The Schulich School of Business in Toronto has a great interdisciplinary webinar series on “Shaping the Post-Pandemic World” not unlike our course, which I try to follow as much as possible. Today I listened to business history professor Matthias Kipping, whom I got to know and value during his research stay at FU Berlin. In his talk, Kipping provided an important historical perspective on the Covid-19 crisis, with several important lessons.
Lesson 1: “History doesn’t repeat itself – but it rhymes.” There are patterns that tend to happen again and again. One such pattern is that pandemics happen to humankind again and again. This teaches us is that we should invest more in preemptive action, i.e. the development of vaccines and medications which (my addition: for profit reasons) have not received enough attention so far, starting with antibiotics research to cure tuberculosis, a major killer with 1.5 million deaths/year or malaria (killing about 400k children/year) and, of course, coronavirus vaccines, which could have been a focus of research since SARS and MERS. One thing is certain from history: There will be another pandemic.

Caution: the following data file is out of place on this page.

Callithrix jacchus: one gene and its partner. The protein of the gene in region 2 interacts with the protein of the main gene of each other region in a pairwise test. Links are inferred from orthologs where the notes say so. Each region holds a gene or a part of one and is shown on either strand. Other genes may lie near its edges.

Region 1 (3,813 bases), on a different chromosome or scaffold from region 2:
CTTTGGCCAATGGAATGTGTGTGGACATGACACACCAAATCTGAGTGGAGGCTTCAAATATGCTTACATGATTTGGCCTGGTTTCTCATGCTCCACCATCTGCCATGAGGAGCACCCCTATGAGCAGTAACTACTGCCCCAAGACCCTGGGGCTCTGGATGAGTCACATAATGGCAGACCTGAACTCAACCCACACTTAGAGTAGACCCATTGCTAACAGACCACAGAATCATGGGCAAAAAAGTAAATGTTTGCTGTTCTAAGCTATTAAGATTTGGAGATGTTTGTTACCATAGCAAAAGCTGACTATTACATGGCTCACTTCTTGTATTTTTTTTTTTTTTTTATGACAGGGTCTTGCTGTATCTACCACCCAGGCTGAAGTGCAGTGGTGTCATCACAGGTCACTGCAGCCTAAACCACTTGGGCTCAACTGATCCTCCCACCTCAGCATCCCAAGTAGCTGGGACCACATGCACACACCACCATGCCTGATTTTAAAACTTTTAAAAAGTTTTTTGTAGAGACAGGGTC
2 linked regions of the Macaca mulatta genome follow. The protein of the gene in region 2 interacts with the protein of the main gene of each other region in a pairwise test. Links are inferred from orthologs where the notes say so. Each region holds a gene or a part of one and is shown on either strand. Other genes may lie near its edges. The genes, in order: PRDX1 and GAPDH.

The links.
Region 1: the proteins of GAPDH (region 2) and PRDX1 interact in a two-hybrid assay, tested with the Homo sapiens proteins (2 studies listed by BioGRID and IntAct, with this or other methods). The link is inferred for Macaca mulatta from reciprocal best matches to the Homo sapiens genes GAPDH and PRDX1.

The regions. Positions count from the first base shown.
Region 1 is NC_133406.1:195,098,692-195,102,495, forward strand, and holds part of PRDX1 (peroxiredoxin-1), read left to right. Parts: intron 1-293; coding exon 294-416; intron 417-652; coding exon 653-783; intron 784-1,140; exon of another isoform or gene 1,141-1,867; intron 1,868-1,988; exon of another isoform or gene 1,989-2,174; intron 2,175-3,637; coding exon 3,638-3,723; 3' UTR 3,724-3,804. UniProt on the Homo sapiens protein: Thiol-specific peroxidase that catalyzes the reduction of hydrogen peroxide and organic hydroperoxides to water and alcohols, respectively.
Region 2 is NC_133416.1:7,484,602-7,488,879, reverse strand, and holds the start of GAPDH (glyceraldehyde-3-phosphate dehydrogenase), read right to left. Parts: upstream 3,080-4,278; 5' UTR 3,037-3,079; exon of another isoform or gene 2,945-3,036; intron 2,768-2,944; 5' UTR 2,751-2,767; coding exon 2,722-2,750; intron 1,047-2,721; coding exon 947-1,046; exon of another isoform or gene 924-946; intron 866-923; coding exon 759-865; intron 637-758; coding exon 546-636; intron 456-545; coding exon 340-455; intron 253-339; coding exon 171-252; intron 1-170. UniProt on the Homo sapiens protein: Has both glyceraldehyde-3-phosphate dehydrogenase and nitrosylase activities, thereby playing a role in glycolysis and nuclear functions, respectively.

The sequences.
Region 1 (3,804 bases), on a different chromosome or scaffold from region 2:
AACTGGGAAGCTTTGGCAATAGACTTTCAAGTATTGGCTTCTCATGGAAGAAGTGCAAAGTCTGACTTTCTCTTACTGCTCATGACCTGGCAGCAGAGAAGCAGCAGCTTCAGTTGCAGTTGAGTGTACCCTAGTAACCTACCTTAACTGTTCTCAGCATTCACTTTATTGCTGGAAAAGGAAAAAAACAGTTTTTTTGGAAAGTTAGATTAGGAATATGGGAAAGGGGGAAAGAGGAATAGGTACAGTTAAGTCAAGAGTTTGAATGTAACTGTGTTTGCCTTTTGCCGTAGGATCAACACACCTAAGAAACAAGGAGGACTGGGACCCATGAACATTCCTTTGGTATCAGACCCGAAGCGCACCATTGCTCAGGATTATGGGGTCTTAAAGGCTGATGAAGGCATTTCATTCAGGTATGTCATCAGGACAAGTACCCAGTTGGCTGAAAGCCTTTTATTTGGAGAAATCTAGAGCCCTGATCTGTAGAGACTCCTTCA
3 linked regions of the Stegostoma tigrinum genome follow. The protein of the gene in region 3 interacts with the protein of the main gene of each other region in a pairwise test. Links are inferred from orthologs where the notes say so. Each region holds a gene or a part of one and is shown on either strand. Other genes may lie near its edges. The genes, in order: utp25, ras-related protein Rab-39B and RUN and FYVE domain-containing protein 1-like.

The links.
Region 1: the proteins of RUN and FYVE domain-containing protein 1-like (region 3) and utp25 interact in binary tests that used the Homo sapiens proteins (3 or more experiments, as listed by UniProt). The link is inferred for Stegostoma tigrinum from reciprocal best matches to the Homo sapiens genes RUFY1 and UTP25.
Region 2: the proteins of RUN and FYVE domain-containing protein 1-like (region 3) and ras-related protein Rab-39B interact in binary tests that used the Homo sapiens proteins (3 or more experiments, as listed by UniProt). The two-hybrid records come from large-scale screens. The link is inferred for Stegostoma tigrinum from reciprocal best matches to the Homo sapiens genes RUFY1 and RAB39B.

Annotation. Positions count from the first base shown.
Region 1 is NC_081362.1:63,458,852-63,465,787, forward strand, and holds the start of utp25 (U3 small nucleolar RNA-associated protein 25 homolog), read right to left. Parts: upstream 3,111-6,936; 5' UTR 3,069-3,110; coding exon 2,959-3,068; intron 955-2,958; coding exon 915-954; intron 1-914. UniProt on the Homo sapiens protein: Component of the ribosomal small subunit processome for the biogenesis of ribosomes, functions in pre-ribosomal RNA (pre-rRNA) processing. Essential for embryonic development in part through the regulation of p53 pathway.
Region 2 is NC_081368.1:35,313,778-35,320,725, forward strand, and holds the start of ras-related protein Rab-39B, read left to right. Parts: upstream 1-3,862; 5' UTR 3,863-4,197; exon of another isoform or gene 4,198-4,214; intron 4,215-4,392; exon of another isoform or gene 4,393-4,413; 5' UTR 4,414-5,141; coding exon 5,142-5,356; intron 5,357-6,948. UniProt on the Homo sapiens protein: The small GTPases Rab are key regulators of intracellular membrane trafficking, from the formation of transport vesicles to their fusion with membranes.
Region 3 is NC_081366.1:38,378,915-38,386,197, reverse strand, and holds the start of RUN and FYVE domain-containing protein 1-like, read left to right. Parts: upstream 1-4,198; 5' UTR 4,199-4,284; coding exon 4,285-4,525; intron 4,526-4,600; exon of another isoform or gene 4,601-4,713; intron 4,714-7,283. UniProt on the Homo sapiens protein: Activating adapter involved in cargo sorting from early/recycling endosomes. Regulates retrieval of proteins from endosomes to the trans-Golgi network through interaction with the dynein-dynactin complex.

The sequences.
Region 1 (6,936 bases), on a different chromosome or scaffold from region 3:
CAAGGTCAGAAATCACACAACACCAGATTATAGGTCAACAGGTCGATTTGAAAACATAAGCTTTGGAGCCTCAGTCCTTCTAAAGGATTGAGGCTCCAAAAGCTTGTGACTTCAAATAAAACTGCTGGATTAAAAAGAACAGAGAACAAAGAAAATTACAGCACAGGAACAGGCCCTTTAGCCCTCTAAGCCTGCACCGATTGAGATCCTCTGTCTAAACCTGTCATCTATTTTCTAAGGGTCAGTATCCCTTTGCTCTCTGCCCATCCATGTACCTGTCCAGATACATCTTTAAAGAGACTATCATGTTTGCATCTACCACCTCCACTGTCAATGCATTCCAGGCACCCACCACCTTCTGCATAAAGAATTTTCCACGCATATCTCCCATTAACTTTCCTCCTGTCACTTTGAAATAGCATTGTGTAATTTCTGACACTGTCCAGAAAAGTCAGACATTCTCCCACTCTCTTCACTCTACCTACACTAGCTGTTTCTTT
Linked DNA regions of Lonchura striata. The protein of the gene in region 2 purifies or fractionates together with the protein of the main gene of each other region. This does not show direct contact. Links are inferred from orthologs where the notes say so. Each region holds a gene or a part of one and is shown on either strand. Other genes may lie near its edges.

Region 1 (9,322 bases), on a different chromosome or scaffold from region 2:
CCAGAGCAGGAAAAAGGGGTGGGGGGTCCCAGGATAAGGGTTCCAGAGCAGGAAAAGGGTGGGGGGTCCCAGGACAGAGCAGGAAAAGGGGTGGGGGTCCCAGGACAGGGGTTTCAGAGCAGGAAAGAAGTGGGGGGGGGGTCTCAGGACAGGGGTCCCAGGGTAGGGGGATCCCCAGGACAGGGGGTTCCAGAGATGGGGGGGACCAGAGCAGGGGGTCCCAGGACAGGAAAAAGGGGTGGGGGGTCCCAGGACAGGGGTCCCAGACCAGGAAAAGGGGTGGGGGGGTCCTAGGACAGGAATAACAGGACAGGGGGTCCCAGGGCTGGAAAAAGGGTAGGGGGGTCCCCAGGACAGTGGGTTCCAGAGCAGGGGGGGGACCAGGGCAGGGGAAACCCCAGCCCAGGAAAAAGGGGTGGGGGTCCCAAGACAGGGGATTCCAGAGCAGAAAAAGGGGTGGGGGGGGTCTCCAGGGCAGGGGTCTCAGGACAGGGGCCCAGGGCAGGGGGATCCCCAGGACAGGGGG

Lesson 2: “It will eventually get you”, meaning globalization is not to blame. Yes, maybe today’s mobility helped the virus to spread more rapidly, but also the historical pandemics, like the Justinian plague or “the” plague, spread widely around the globe.
Lesson 3: “Roosevelt vs Mussolini”. Looking at the past, our future can go in two directions, and you can find both directions as frames used by our political leaders. One option would be to enter a kind of “post WWII reconstruction” area, forming the basis for a new global economy and possibly reaching a new, green as well as social “New Deal”. Another, bleaker option would be to enter into a post WWI “wild twenties” period followed by a Great Depression and marked by nationalism, protectionism and a dismantling of the global order. However, even this path might lead to a “New Deal”, as the one forged by Franklin D. Roosevelt in response to the Great Depression.
Lesson 4: “So far, populists have fared poorly” – but who has done well? On the one hand, intrusive and oppressive surveillance regimes like the Chinese one; and on the other hand democracies with empathetic leaders listening to science – with New Zealand’s Arden, Germany’s Merkel or Taiwan’s Tsai being prime examples.
History has shown that humankind can beat killer diseases like the smallpox through science – but whether Covid19 will turn into a comparable success story crucially depends on our leaders. Only history will tell us who’ll win.